6 Books About The Dark Side of Social Media

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Anna Gooding-Call

Staff Writer

Anna Gooding-Call is a librarian and writer originally from rural central New York. She got her BA in the city that inspired "The Twilight Zone" and confirms that the hitchhikers really are weird there. Today, she lives in Massachusetts with her wife and two cats.

Sure, it can help us organize protests and stay in touch with far-away relatives, but did you know that there’s a dark side of social media? It’s true! If you’re here because you didn’t know that, then leave. Now. You are not ready and we do not want to scare you. However, if you’re merely embittered by the toxic sludge that lurks below the cut on YouTube, then welcome, friend. Our favorite authors agree with you: social media can be the worst.


Feed by M.T. Anderson

Believe it or not, this famous cautionary tale about social media predates Facebook! When a hacker separates a group of teens from their in-brain Internet connections, they have to spend time without their information feeds for the first time in their lives. That means that they suddenly have the chance to question the consumerism, lack of privacy, and invasiveness of their way of life.

the circle

The Circle by Dave Eggers

The dark side of social media is most apparent from the back end! The Circle is the most powerful social media company in the world—in fact, it may be the most powerful company in the world full stop. Employee perks are choice: parties, pools, rare fish, and gourmet food. That said, combining people’s private and online identities is a recipe for disaster, as one hapless newcomer soon discovers.


#Murdertrending by Gretchen McNeil

Just in case you thought that the prison industrial complex couldn’t get any worse, here’s a story about social media turning a jail into viral entertainment. When an innocent woman winds up incarcerated, she’s determined to clear her name before the roving squad of executioners offs her. But is that what the people really want?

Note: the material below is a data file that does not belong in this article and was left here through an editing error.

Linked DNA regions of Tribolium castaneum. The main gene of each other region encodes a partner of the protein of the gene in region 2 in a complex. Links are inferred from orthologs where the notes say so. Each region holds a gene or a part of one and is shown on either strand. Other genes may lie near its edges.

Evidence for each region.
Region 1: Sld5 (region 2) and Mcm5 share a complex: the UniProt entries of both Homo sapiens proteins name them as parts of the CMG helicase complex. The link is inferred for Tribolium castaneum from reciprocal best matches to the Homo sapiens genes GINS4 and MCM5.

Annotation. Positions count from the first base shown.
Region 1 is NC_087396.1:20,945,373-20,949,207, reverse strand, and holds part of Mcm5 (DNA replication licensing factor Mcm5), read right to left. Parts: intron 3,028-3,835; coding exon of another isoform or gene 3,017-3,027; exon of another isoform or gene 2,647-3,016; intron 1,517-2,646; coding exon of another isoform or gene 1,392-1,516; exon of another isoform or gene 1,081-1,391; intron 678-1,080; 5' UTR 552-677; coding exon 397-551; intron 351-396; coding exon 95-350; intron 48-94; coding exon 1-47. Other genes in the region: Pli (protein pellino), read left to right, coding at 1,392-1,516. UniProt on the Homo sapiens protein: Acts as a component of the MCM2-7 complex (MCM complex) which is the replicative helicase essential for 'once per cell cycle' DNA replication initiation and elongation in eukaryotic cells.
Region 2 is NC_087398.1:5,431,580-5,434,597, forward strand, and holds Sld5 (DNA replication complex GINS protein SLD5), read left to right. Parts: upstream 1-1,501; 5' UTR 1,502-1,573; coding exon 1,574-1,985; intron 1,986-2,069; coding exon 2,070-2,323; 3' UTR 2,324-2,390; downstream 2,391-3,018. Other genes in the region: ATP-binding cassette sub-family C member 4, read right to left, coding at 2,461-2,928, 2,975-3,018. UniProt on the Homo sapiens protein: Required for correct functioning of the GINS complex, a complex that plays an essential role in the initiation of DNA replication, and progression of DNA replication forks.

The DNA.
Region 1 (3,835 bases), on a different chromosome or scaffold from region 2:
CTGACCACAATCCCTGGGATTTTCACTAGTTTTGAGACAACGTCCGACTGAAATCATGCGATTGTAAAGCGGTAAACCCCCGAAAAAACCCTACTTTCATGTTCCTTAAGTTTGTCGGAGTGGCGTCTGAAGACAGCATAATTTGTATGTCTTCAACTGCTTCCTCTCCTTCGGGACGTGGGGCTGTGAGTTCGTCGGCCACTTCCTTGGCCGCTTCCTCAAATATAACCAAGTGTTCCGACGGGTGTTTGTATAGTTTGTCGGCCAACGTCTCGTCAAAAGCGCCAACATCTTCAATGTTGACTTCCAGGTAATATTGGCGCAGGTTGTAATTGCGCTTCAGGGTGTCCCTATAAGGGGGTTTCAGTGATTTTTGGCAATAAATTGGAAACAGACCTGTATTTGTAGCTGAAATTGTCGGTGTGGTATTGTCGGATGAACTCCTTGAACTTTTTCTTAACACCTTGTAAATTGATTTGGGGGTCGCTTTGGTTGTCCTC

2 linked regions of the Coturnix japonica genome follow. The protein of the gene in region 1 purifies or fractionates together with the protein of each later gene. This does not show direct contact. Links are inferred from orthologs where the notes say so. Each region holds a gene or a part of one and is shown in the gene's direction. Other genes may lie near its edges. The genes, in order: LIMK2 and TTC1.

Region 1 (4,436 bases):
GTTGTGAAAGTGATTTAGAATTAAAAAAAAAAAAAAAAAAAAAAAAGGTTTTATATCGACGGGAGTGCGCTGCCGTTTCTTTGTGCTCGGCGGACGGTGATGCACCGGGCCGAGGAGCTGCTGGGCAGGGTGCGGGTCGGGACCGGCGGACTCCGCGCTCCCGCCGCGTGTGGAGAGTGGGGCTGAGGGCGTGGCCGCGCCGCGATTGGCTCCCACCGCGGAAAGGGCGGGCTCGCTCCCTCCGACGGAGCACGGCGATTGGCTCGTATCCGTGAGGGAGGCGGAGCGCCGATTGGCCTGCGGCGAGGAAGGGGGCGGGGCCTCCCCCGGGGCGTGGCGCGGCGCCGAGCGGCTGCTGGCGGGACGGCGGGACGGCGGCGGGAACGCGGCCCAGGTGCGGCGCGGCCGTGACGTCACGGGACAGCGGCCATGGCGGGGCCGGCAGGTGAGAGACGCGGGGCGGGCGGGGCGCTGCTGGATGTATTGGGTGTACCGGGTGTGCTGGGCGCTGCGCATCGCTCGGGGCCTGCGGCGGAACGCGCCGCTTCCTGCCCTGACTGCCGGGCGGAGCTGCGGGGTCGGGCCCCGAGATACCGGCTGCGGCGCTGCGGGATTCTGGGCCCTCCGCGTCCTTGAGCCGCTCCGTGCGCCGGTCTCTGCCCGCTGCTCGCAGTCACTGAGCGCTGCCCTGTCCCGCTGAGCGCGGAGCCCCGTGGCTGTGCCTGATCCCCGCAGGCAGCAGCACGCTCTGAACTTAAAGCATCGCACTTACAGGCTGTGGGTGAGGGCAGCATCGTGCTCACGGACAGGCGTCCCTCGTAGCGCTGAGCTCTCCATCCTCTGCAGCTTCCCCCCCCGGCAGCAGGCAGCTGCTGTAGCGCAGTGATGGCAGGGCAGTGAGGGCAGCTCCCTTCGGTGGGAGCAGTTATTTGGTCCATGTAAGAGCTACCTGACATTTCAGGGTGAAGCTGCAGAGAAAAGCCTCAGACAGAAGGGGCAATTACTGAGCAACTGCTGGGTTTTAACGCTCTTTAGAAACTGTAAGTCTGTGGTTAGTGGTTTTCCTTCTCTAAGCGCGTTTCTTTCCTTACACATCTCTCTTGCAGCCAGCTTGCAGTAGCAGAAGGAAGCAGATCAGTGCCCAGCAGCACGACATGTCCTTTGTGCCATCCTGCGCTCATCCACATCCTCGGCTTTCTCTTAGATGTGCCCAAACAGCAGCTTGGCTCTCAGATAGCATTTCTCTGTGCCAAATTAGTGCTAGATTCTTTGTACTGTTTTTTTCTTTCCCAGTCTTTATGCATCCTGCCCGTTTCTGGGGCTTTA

Meatspace by NIkesh Shukla

When life takes away your girlfriend, your job, and your self-respect, you may find yourself obsessive over Twitter and Tumblr posts all day. But if you’re Kitab, you may also find yourself with an aggressive new “friend” who thinks they know you based on the false persona you’ve cultivated online! Good luck blocking someone who’s decided to show up at your front door.


Slay by Brittney Morris

Kiera Johnson never suspects that building a computer game that celebrates Blackness could get her in trouble, but it does. When another teen is murdered IRL over an in-game dispute, Kiera must deal with racist trolls, racist media coverage, and the fact that nobody, not even her family, knows that she’s the game’s developer. As the media and legal storm intensifies, she’ll need to decide how to deal with it. Will she capitulate and shut down the game…or fight?


#FashionVictim by Amina Akhtar

A sociopath with flawless socials, a rival with flawless hair, and personalities that are absolutely nothing but flaws in fine clothing. Anya St. Clair’s only obstacle on the path to fashion industry greatness is that mole Sarah Taft, who’s got everything from the money to the looks to—probably—the next big promotion. Not if Anya has anything to say about it!

Not all social media is bad, of course. Find out how librarians use their Twitter powers for good!